Results from content
A new report from the Work Research Institute shows that the academic field of history remains highly male dominated. A conservative academic culture and a lack of willingness to problematize male dominance in the field can take much of the blame for this.
Students want gender balance in their academic fields, and feel they benefit academically from a combination of women and men. However, persistent stereotypes may be an obstacle to the long-sought-after gender balance.
Although the Nordic countries have been good about bringing more women into academic leadership positions, they are only at the EU level when it comes to the percentage of female professors.
The new white paper on research describes the lack of gender balance in the research sector, but its only recommendation for dealing with the problem is to ask the KIF Committee for advice. The ministry will get what it asks for.
This is the clear challenge from Managing Director Kari Nygaard. The Norwegian Institute for Air Research has achieved good results with this approach.
At the University of Bergen, Kuvvet Atakan and his team have made gender equality a key issue in their bid to win the rectorial election.
The Research Council of Norway is announcing the first call for proposals under its new Initiative on Gender Balance in Senior Positions and Research Management (BALANSE).
The research sector is in unanimous agreement that the Committee for Gender Balance in Research should continue. The committee’s concluding report shows that there remain large areas in need of attention.
The Gender Equality Award was presented for the sixth consecutive year on 15 January, and the winner of the NOK 2 million prize is the Norwegian University of Life Sciences.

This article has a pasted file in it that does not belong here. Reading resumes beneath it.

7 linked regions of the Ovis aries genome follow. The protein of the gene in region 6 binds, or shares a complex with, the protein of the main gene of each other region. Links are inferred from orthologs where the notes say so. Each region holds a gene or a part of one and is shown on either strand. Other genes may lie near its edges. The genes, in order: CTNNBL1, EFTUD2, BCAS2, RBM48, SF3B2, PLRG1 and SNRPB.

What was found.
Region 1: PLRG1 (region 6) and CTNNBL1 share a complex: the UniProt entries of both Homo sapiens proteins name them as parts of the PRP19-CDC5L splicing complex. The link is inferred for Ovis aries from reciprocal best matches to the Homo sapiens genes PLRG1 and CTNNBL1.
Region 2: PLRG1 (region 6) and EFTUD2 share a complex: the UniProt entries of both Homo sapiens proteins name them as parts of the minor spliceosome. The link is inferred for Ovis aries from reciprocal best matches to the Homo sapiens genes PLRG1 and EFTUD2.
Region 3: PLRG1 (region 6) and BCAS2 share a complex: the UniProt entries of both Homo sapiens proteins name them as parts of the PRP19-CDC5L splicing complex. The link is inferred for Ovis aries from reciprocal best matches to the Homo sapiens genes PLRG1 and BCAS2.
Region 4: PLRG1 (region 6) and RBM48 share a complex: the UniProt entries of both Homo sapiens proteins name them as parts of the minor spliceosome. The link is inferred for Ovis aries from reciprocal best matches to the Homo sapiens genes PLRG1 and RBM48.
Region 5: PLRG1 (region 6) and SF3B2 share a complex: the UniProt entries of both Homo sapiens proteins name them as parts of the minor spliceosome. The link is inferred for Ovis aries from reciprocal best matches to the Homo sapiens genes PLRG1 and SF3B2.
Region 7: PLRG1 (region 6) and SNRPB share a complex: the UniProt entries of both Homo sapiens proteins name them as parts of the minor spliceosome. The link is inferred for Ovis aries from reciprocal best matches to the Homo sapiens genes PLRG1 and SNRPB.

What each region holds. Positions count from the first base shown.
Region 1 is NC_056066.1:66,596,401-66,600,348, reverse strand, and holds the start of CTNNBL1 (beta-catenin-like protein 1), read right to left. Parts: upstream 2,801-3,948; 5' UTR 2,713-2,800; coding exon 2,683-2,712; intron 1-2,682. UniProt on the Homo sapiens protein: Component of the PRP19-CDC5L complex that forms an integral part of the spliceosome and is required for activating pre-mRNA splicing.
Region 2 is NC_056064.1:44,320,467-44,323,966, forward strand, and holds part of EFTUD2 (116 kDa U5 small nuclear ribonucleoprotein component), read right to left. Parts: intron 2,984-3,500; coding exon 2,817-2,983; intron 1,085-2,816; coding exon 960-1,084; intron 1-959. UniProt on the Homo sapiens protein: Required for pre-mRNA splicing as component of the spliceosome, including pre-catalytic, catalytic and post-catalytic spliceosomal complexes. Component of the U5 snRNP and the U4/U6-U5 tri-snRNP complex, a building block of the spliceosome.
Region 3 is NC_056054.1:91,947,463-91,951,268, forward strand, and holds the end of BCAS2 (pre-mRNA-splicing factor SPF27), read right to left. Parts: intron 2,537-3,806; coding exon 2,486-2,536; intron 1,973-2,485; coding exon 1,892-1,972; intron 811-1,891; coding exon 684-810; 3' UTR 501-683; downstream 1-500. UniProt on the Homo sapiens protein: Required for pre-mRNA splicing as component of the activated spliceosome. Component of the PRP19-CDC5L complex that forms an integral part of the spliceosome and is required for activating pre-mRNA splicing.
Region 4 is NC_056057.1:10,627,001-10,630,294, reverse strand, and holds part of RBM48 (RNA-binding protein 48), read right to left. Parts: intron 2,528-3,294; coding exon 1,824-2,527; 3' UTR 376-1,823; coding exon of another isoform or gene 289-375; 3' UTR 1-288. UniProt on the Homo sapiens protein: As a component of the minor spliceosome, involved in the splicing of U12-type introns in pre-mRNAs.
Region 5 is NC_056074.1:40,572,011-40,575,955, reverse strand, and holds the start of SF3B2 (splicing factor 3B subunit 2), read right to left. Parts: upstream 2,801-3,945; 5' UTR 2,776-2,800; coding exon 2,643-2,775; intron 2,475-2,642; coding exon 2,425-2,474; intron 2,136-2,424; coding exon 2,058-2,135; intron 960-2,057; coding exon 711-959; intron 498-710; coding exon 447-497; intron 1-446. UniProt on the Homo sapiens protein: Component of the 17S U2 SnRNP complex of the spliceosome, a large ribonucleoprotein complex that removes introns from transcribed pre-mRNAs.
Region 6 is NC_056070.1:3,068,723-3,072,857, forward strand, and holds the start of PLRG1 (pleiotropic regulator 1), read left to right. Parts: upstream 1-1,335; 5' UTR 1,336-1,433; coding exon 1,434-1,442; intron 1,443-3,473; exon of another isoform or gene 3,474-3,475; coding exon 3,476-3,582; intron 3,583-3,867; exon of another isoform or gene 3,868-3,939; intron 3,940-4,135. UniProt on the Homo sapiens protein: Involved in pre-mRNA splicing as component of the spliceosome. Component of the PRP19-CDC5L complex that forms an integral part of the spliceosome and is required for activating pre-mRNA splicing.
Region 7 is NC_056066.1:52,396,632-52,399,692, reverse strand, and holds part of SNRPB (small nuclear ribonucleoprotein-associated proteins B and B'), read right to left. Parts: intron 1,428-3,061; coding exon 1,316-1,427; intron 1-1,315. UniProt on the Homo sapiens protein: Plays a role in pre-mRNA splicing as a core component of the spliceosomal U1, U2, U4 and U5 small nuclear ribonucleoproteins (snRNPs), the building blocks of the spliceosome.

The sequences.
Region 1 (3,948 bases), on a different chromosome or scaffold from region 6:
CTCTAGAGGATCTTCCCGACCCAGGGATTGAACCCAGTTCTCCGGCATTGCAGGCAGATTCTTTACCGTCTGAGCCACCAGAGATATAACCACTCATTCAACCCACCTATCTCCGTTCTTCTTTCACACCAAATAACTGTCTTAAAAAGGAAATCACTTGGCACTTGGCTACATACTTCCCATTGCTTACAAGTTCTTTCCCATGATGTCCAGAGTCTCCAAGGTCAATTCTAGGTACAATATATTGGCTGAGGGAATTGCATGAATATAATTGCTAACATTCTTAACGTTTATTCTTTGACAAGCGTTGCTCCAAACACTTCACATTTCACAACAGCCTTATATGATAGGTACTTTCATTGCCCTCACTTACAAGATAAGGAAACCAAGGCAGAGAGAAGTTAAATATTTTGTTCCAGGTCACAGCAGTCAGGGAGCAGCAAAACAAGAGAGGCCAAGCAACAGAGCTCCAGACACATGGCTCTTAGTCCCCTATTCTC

According to a new doctoral project, there is no difference in the leadership styles of men and women. In groups comprised of both genders, an androgynous leadership style was found to be the best for creating a climate for innovation.
If you want to succeed as a researcher, you must not prioritize your family. This is one of the findings in a new Swedish report. In Norway, we are seeing the same trend.
Norway’s new official report on equality says little about the problem of the low percentage of women in senior academic positions, but it presents a solid analysis of equality policy and makes some radical proposals.
SINTEF thinks it is positive, for both the working environment and the academic sphere, to ask about sexual harassment on employee surveys.
The Committee for Gender Balance in Research has been appointed until the end of 2013, but what will happen after that? Minister of Education and Research Kristin Halvorsen is now indicating that the committee will be extended for another term.
“We are now putting more emphasis on the gender perspective in research and education,” says Vice Rector Curt Rice. After several years of working with gender equality in the personnel area, the University of Tromsø is directing its gender equality efforts towards the research itself.
A new study from the University of Oslo sheds light on women’s career opportunities at the university. The study took its point of departure in an evaluation of the mentor scheme.
Sexual harassment will not be addressed on the new national working environment survey for the higher education sector. The chair of the Committee for Gender Balance in Research is disappointed.
Sexual harassment in the workplace can get worse if nobody asks about it, according to one researcher. Her view is supported by Swedish educational institutions. Uppsala University has trained more than 3,000 employees about sexual harassment in the past nine years. And the demand for knowledge is growing.
“Asking about sexual harassment is one of our legal duties,” says the Equality and Anti-discrimination Ombud.
When Solveig wanted to switch her major from English to natural science, the professor for the class was so distressed about getting yet another female student that he tried to scare her away. “It’s so difficult. There are many who die,” he said.